Tannerella forsythia is among the most potent triggers of periodontal diseases, and approaches to understand underlying mechanisms are currently intensively pursued. A ~22-nm-thick, 2D crystalline surface (S-) layer that completely covers Tannerella forsythia cells is crucially involved in the bacterium-host cross-talk. The S-layer is composed of two intercalating glycoproteins (TfsA-GP, TfsB-GP) that are aligned into a periodic lattice. To characterize this unique S-layer structure at the nanometer scale directly on intact T. forsythia cells, three complementary methods, i.e., small-angle X-ray scattering (SAXS), atomic force microscopy (AFM), and single-molecular force spectroscopy (SMFS), were applied. SAXS served as a difference method using signals from wild-type and S-layer-deficient cells for data evaluation, revealing two possible models for the assembly of the glycoproteins. Direct high-resolution imaging of the outer surface of T. forsythia wild-type cells by AFM revealed a p4 structure with a lattice constant of ~9.0 nm. In contrast, on mutant cells, no periodic lattice could be visualized. Additionally, SMFS was used to probe specific interaction forces between an anti-TfsA antibody coupled to the AFM tip and the S-layer as present on T. forsythia wild-type and mutant cells, displaying TfsA-GP alone. Unbinding forces between the antibody and wild-type cells were greater than with mutant cells. This indicated that the TfsA-GP is not so strongly attached to the mutant cell surface when the co-assembling TfsB-GP is missing. Altogether, the data gained from SAXS, AFM, and SMFS confirm the current model of the S-layer architecture with two intercalating S-layer glycoproteins and TfsA-GP being mainly outwardly oriented. © 2013 John Wiley & Sons, Ltd. Source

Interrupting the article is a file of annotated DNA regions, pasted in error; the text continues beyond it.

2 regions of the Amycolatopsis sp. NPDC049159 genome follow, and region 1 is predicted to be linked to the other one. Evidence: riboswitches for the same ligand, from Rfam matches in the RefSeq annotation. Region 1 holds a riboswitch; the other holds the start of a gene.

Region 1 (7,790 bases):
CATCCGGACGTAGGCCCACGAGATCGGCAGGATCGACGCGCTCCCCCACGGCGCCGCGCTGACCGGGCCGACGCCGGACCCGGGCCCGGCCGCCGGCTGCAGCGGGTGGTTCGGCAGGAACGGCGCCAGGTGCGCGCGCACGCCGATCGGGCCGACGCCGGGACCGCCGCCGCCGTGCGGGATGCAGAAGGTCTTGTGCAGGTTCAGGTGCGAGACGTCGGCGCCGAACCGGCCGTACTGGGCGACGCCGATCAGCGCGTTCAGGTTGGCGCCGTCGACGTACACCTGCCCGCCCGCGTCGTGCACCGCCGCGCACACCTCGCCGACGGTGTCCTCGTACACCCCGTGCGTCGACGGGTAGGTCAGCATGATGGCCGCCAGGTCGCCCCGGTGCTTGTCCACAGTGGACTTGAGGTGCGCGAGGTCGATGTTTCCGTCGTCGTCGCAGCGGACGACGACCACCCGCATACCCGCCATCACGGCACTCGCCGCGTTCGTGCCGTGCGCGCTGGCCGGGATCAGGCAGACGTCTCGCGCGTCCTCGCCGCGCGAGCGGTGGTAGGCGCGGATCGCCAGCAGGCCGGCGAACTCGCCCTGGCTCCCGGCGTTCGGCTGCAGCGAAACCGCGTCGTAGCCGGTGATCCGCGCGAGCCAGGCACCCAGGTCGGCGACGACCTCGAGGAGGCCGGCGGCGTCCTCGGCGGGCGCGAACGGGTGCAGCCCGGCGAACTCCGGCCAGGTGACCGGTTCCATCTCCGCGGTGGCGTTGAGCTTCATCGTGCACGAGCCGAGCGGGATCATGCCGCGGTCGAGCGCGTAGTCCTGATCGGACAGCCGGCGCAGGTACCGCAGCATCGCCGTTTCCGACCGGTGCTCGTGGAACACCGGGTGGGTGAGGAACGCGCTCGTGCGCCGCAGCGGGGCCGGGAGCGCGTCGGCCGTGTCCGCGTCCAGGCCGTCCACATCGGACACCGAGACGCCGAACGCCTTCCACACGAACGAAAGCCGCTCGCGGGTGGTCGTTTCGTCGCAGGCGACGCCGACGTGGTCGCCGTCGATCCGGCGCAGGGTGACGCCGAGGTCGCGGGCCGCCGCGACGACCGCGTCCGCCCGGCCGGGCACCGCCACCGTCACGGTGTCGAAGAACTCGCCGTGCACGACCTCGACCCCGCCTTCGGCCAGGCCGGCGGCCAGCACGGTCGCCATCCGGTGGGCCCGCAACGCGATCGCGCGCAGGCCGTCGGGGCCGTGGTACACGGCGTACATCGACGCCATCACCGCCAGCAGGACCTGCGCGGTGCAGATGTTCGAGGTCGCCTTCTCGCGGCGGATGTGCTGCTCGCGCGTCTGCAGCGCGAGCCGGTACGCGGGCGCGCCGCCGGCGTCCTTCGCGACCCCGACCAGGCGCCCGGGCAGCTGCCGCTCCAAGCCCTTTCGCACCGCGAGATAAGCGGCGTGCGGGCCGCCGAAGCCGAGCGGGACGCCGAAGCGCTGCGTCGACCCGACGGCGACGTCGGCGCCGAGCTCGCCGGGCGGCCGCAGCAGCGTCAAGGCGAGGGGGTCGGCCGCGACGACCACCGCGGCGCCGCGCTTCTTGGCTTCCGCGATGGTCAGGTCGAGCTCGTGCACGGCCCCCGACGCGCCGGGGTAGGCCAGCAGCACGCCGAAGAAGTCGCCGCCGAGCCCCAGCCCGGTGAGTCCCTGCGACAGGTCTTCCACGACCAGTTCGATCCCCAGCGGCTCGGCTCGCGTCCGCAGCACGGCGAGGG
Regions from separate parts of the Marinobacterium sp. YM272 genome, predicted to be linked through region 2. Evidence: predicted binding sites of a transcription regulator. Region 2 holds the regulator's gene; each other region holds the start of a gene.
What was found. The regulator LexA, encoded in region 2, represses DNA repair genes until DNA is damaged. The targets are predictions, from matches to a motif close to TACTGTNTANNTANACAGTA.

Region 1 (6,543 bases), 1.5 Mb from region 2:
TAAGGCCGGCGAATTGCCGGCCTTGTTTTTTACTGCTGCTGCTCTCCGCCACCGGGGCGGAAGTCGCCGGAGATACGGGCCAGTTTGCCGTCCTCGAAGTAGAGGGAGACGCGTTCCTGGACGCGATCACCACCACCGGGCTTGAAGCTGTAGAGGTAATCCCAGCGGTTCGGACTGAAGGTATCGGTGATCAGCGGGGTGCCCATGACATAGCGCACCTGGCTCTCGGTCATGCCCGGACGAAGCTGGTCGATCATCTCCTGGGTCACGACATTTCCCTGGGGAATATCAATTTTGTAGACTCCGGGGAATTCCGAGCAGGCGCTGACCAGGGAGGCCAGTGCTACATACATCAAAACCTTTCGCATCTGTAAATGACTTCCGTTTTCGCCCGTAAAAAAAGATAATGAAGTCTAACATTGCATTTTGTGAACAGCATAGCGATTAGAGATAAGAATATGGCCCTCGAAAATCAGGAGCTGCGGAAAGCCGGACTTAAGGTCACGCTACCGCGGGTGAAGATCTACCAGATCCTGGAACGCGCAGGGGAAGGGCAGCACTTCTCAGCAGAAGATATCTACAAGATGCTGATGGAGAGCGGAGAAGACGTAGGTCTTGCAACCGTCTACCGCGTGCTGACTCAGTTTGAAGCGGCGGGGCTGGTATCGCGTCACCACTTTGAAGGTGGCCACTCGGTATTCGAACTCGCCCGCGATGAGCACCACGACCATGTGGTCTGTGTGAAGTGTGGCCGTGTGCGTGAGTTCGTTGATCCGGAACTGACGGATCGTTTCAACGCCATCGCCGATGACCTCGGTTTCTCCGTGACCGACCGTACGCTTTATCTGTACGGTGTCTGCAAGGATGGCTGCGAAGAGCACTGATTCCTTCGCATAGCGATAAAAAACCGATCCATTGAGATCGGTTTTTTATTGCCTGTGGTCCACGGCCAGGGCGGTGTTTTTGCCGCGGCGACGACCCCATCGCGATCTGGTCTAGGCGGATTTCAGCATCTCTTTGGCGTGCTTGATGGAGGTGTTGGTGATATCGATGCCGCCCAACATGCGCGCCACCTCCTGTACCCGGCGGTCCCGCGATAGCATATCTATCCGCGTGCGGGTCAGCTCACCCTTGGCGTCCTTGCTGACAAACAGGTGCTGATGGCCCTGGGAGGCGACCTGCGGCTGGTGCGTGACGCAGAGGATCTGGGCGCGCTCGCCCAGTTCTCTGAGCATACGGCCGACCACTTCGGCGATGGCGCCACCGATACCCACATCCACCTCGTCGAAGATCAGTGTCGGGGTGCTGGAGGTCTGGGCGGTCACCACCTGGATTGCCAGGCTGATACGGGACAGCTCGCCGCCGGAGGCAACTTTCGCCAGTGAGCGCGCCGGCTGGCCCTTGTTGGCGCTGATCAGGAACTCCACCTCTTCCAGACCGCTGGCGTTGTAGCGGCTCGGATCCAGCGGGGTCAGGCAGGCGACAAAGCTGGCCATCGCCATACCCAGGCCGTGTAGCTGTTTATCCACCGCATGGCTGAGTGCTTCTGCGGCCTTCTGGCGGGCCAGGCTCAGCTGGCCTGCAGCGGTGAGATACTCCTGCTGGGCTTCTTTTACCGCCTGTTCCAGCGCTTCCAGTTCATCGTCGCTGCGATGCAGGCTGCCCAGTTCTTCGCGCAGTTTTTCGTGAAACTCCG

Oh Y.J.,Johannes Kepler University | Hubauer-Brenner M.,Center for Advanced Bioanalysis | Hinterdorfer P.,Johannes Kepler University | Hinterdorfer P.,Center for Advanced Bioanalysis
Journal of Nanoscience and Nanotechnology | Year: 2015

In this study, the physical properties of transition metal oxide surfaces were examined using scanning probe microscopic (SPM) techniques for elucidating the antimicrobial activity of molybdenum trioxide (MoO3), tungsten trioxide (WO3), and zinc oxide (ZnO) embedded into the polymers thermoplastic polyurethane (TPU) and polypropylene (PP). We utilized atomic force microscopy (AFM) in the contact imaging mode and its derivative single-pass Kelvin probe force microscopy for investigating samples that were presumably identical in their compositions, but showed different antimicrobial activity in bacterial adhesion tests. Our results revealed that surfaces with larger roughness and higher surface potential variation showed stronger antimicrobial activities compared to smoother and homogeneously charge-distributed surfaces. In addition, capacitance gradient (dC/dZ) measurements were performed to elucidate the antimicrobial activity arising from the different dielectric behavior of the transition metal oxides in this heterogeneous polymer surface. We found that the nano-scale exposure of transition metal oxides on polymer surfaces provided strong antimicrobial effects. Applications arising from our studies will be useful for public and healthcare environments. Copyright © 2015 American Scientific Publishers All rights reserved. Source